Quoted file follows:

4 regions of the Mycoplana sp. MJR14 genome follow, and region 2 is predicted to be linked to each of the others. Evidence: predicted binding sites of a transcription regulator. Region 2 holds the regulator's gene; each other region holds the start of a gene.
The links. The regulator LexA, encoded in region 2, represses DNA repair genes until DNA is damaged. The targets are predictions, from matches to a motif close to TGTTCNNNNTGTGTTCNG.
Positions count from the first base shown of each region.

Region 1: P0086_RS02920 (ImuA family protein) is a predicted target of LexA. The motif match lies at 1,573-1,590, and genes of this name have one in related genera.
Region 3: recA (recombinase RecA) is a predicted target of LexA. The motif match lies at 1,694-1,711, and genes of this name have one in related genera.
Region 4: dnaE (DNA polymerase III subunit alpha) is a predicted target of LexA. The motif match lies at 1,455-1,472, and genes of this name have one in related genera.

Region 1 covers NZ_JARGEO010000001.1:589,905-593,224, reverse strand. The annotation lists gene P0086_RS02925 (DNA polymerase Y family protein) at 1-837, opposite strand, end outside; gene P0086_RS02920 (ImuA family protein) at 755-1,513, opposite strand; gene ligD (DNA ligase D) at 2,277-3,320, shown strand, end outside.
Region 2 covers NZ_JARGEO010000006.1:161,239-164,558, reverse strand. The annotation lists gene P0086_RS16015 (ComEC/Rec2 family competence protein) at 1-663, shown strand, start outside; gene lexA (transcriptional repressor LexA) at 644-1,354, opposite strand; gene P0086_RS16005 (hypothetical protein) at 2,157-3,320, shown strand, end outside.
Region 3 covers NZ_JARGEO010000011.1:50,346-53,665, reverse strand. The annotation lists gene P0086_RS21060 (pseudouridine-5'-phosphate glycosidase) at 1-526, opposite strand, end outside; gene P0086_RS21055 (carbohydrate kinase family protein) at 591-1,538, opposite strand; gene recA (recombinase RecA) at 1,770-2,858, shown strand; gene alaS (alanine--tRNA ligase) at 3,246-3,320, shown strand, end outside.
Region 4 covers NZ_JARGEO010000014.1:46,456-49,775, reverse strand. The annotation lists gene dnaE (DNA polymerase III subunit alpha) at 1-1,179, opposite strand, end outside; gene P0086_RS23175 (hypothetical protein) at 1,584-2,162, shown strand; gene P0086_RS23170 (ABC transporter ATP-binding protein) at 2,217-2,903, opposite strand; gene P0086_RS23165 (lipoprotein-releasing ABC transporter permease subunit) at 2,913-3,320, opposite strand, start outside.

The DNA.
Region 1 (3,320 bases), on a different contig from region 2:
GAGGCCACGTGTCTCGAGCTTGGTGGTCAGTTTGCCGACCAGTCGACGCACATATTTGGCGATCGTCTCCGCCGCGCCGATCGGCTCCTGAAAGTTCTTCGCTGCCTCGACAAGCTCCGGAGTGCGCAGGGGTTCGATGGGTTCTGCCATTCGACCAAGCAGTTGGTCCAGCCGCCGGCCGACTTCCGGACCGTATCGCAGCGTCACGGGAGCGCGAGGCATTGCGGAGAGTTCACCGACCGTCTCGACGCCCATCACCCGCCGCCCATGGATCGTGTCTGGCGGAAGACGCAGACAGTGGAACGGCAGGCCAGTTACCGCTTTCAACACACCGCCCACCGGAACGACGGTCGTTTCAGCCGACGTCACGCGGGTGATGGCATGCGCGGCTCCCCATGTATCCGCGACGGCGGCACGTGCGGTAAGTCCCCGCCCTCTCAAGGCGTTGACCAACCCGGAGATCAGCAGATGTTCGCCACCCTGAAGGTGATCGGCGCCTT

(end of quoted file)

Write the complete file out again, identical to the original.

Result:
4 regions of the Mycoplana sp. MJR14 genome follow, and region 2 is predicted to be linked to each of the others. Evidence: predicted binding sites of a transcription regulator. Region 2 holds the regulator's gene; each other region holds the start of a gene.
The links. The regulator LexA, encoded in region 2, represses DNA repair genes until DNA is damaged. The targets are predictions, from matches to a motif close to TGTTCNNNNTGTGTTCNG.
Positions count from the first base shown of each region.

Region 1: P0086_RS02920 (ImuA family protein) is a predicted target of LexA. The motif match lies at 1,573-1,590, and genes of this name have one in related genera.
Region 3: recA (recombinase RecA) is a predicted target of LexA. The motif match lies at 1,694-1,711, and genes of this name have one in related genera.
Region 4: dnaE (DNA polymerase III subunit alpha) is a predicted target of LexA. The motif match lies at 1,455-1,472, and genes of this name have one in related genera.

Region 1 covers NZ_JARGEO010000001.1:589,905-593,224, reverse strand. The annotation lists gene P0086_RS02925 (DNA polymerase Y family protein) at 1-837, opposite strand, end outside; gene P0086_RS02920 (ImuA family protein) at 755-1,513, opposite strand; gene ligD (DNA ligase D) at 2,277-3,320, shown strand, end outside.
Region 2 covers NZ_JARGEO010000006.1:161,239-164,558, reverse strand. The annotation lists gene P0086_RS16015 (ComEC/Rec2 family competence protein) at 1-663, shown strand, start outside; gene lexA (transcriptional repressor LexA) at 644-1,354, opposite strand; gene P0086_RS16005 (hypothetical protein) at 2,157-3,320, shown strand, end outside.
Region 3 covers NZ_JARGEO010000011.1:50,346-53,665, reverse strand. The annotation lists gene P0086_RS21060 (pseudouridine-5'-phosphate glycosidase) at 1-526, opposite strand, end outside; gene P0086_RS21055 (carbohydrate kinase family protein) at 591-1,538, opposite strand; gene recA (recombinase RecA) at 1,770-2,858, shown strand; gene alaS (alanine--tRNA ligase) at 3,246-3,320, shown strand, end outside.
Region 4 covers NZ_JARGEO010000014.1:46,456-49,775, reverse strand. The annotation lists gene dnaE (DNA polymerase III subunit alpha) at 1-1,179, opposite strand, end outside; gene P0086_RS23175 (hypothetical protein) at 1,584-2,162, shown strand; gene P0086_RS23170 (ABC transporter ATP-binding protein) at 2,217-2,903, opposite strand; gene P0086_RS23165 (lipoprotein-releasing ABC transporter permease subunit) at 2,913-3,320, opposite strand, start outside.

The DNA.
Region 1 (3,320 bases), on a different contig from region 2:
GAGGCCACGTGTCTCGAGCTTGGTGGTCAGTTTGCCGACCAGTCGACGCACATATTTGGCGATCGTCTCCGCCGCGCCGATCGGCTCCTGAAAGTTCTTCGCTGCCTCGACAAGCTCCGGAGTGCGCAGGGGTTCGATGGGTTCTGCCATTCGACCAAGCAGTTGGTCCAGCCGCCGGCCGACTTCCGGACCGTATCGCAGCGTCACGGGAGCGCGAGGCATTGCGGAGAGTTCACCGACCGTCTCGACGCCCATCACCCGCCGCCCATGGATCGTGTCTGGCGGAAGACGCAGACAGTGGAACGGCAGGCCAGTTACCGCTTTCAACACACCGCCCACCGGAACGACGGTCGTTTCAGCCGACGTCACGCGGGTGATGGCATGCGCGGCTCCCCATGTATCCGCGACGGCGGCACGTGCGGTAAGTCCCCGCCCTCTCAAGGCGTTGACCAACCCGGAGATCAGCAGATGTTCGCCACCCTGAAGGTGATCGGCGCCTT